|Catch this if you can...|
This has got to be the worst album release strategy ever.
About one year ago, it was announced that Cheap Trick vocalist Robin Zander would be releasing a country-tinged solo album appropriately entitled Countryside Blvd. To be honest, the description didn’t exactly sound like something I was going to love, but I adore Cheap Trick and consider Zander to be one of rock’s finest voices. Were he to sing the phone book, I’d listen through at least the Bs. Since then, the album has been delayed numerous times. Most recently, it was announced that it would see the light of day as a digital-only release yesterday, April 5, 2011. This made a certain amount of sense to me: this album is not going to be a sales champ, so maybe cutting out the hassle and expense of physical release wasn’t a terrible idea. Sure enough, when I got up yesterday morning, there it was: $7.99 for the album on Amazon MP3. Since I was on my way out the door, I made a mental note to buy once I was home and would be able to listen.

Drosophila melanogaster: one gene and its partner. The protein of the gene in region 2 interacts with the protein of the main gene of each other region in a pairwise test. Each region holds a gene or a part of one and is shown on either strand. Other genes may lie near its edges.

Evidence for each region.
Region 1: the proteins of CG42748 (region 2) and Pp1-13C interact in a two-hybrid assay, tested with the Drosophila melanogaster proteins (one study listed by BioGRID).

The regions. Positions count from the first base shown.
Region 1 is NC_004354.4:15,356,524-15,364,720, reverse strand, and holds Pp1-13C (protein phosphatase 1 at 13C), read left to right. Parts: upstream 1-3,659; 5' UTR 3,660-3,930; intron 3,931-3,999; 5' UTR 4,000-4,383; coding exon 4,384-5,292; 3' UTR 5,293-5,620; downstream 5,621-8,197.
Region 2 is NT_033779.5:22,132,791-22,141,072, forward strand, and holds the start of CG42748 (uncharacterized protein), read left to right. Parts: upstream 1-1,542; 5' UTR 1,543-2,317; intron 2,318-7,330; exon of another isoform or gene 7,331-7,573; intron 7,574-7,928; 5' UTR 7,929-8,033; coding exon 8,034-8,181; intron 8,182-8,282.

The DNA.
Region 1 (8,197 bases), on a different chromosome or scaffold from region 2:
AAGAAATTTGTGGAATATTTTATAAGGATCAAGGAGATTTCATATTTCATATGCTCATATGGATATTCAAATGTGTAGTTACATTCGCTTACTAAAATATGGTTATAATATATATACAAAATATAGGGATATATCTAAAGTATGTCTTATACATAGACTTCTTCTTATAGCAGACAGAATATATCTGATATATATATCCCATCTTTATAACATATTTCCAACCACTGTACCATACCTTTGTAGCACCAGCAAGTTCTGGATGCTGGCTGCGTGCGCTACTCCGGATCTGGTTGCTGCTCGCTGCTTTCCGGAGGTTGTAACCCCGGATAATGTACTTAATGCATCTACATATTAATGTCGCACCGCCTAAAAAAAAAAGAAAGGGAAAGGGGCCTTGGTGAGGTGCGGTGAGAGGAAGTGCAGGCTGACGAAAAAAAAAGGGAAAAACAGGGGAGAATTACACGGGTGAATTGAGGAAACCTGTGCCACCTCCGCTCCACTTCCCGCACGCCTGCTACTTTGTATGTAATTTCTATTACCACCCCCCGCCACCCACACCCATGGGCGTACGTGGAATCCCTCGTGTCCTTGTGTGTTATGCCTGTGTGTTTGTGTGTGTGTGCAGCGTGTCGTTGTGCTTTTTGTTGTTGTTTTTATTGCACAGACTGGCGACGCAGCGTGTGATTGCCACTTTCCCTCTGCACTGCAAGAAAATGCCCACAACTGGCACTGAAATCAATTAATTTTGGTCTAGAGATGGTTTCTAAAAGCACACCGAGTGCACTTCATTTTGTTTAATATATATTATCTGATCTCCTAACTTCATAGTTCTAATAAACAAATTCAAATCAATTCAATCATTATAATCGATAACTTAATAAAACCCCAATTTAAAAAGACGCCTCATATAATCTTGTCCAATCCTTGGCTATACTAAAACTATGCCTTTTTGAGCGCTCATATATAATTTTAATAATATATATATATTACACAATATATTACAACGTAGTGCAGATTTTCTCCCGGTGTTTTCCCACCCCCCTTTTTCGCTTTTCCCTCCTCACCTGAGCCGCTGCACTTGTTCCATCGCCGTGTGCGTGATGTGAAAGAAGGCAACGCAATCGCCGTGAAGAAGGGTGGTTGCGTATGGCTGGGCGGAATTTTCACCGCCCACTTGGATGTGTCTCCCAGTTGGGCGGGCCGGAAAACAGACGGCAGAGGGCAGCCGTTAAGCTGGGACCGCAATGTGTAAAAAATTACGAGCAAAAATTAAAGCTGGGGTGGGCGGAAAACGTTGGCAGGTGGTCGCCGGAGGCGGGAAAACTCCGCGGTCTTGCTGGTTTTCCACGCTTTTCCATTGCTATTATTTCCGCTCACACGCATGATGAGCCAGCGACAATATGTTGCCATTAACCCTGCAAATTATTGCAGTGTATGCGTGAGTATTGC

One problem with that strategy: by the time I got home a few hours later, the album had been pulled from sale, both on Amazon and iTunes. A quick spin through Cheap Trick’s official message board confirmed that some folks had been lucky enough to purchase it before the window closed. No official announcement as to what had happened was available. For this fan, the whole thing was frustrating beyond words.
Honestly, I don’t know what to think. Between the constant release delays and now this fiasco, I can only surmise that someone must think this album is a grade-A stinker. Naturally, this makes me even more curious to hear it; I’ll leave it to you, dear readers, to figure out what this says about me. The whole thing is truly mind-boggling: even if yesterday’s cyber-release was an error, why not continue to sell it once the cat was out of the bag? Enough of them seem to have been bought that eventually somebody’s copy will end up in a torrent or on Rapidshare or a similar service. Cutting off the legitimate profit stream and leaving the thing only in the pirates’ waters makes less than no sense.
EDIT: Since acquired. Available here, at least for the time being. Full review